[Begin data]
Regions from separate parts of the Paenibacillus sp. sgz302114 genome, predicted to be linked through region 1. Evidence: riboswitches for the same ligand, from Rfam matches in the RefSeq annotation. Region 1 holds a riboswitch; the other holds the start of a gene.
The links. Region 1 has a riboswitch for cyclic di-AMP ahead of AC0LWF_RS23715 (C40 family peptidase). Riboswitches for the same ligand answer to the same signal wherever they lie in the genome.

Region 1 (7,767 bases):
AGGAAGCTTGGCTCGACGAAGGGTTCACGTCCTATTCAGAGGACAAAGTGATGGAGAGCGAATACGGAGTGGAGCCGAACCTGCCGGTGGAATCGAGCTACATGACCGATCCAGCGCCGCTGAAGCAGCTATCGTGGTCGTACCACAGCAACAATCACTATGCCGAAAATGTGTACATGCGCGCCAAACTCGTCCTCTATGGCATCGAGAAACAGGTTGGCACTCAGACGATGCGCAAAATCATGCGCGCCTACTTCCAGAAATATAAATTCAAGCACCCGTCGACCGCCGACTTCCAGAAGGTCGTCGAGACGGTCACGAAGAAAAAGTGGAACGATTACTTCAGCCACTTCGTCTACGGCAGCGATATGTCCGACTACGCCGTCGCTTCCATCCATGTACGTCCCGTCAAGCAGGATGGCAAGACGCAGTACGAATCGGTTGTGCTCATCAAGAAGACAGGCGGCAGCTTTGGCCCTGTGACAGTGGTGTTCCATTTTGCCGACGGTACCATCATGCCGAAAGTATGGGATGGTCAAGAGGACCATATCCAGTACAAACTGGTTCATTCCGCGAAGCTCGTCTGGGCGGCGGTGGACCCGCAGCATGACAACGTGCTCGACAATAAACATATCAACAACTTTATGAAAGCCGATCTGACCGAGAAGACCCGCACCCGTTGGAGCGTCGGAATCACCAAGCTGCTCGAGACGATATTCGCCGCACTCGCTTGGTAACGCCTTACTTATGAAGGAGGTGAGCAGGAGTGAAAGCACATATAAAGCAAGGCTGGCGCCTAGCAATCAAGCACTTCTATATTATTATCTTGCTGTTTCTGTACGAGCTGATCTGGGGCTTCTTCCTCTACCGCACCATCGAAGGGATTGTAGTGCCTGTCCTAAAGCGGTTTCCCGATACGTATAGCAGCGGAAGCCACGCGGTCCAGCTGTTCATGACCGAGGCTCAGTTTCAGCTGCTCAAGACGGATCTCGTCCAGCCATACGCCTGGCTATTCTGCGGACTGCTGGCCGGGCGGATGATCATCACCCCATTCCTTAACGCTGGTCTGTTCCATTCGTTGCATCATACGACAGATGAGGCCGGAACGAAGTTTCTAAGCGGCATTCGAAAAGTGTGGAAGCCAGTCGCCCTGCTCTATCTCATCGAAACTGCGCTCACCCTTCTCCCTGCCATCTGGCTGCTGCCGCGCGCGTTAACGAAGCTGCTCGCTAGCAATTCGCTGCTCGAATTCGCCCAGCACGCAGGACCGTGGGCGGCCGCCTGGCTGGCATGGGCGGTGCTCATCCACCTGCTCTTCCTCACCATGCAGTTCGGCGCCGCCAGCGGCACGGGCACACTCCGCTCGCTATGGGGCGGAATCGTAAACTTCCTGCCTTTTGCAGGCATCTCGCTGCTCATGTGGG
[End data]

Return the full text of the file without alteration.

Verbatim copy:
Regions from separate parts of the Paenibacillus sp. sgz302114 genome, predicted to be linked through region 1. Evidence: riboswitches for the same ligand, from Rfam matches in the RefSeq annotation. Region 1 holds a riboswitch; the other holds the start of a gene.
The links. Region 1 has a riboswitch for cyclic di-AMP ahead of AC0LWF_RS23715 (C40 family peptidase). Riboswitches for the same ligand answer to the same signal wherever they lie in the genome.

Region 1 (7,767 bases):
AGGAAGCTTGGCTCGACGAAGGGTTCACGTCCTATTCAGAGGACAAAGTGATGGAGAGCGAATACGGAGTGGAGCCGAACCTGCCGGTGGAATCGAGCTACATGACCGATCCAGCGCCGCTGAAGCAGCTATCGTGGTCGTACCACAGCAACAATCACTATGCCGAAAATGTGTACATGCGCGCCAAACTCGTCCTCTATGGCATCGAGAAACAGGTTGGCACTCAGACGATGCGCAAAATCATGCGCGCCTACTTCCAGAAATATAAATTCAAGCACCCGTCGACCGCCGACTTCCAGAAGGTCGTCGAGACGGTCACGAAGAAAAAGTGGAACGATTACTTCAGCCACTTCGTCTACGGCAGCGATATGTCCGACTACGCCGTCGCTTCCATCCATGTACGTCCCGTCAAGCAGGATGGCAAGACGCAGTACGAATCGGTTGTGCTCATCAAGAAGACAGGCGGCAGCTTTGGCCCTGTGACAGTGGTGTTCCATTTTGCCGACGGTACCATCATGCCGAAAGTATGGGATGGTCAAGAGGACCATATCCAGTACAAACTGGTTCATTCCGCGAAGCTCGTCTGGGCGGCGGTGGACCCGCAGCATGACAACGTGCTCGACAATAAACATATCAACAACTTTATGAAAGCCGATCTGACCGAGAAGACCCGCACCCGTTGGAGCGTCGGAATCACCAAGCTGCTCGAGACGATATTCGCCGCACTCGCTTGGTAACGCCTTACTTATGAAGGAGGTGAGCAGGAGTGAAAGCACATATAAAGCAAGGCTGGCGCCTAGCAATCAAGCACTTCTATATTATTATCTTGCTGTTTCTGTACGAGCTGATCTGGGGCTTCTTCCTCTACCGCACCATCGAAGGGATTGTAGTGCCTGTCCTAAAGCGGTTTCCCGATACGTATAGCAGCGGAAGCCACGCGGTCCAGCTGTTCATGACCGAGGCTCAGTTTCAGCTGCTCAAGACGGATCTCGTCCAGCCATACGCCTGGCTATTCTGCGGACTGCTGGCCGGGCGGATGATCATCACCCCATTCCTTAACGCTGGTCTGTTCCATTCGTTGCATCATACGACAGATGAGGCCGGAACGAAGTTTCTAAGCGGCATTCGAAAAGTGTGGAAGCCAGTCGCCCTGCTCTATCTCATCGAAACTGCGCTCACCCTTCTCCCTGCCATCTGGCTGCTGCCGCGCGCGTTAACGAAGCTGCTCGCTAGCAATTCGCTGCTCGAATTCGCCCAGCACGCAGGACCGTGGGCGGCCGCCTGGCTGGCATGGGCGGTGCTCATCCACCTGCTCTTCCTCACCATGCAGTTCGGCGCCGCCAGCGGCACGGGCACACTCCGCTCGCTATGGGGCGGAATCGTAAACTTCCTGCCTTTTGCAGGCATCTCGCTGCTCATGTGGG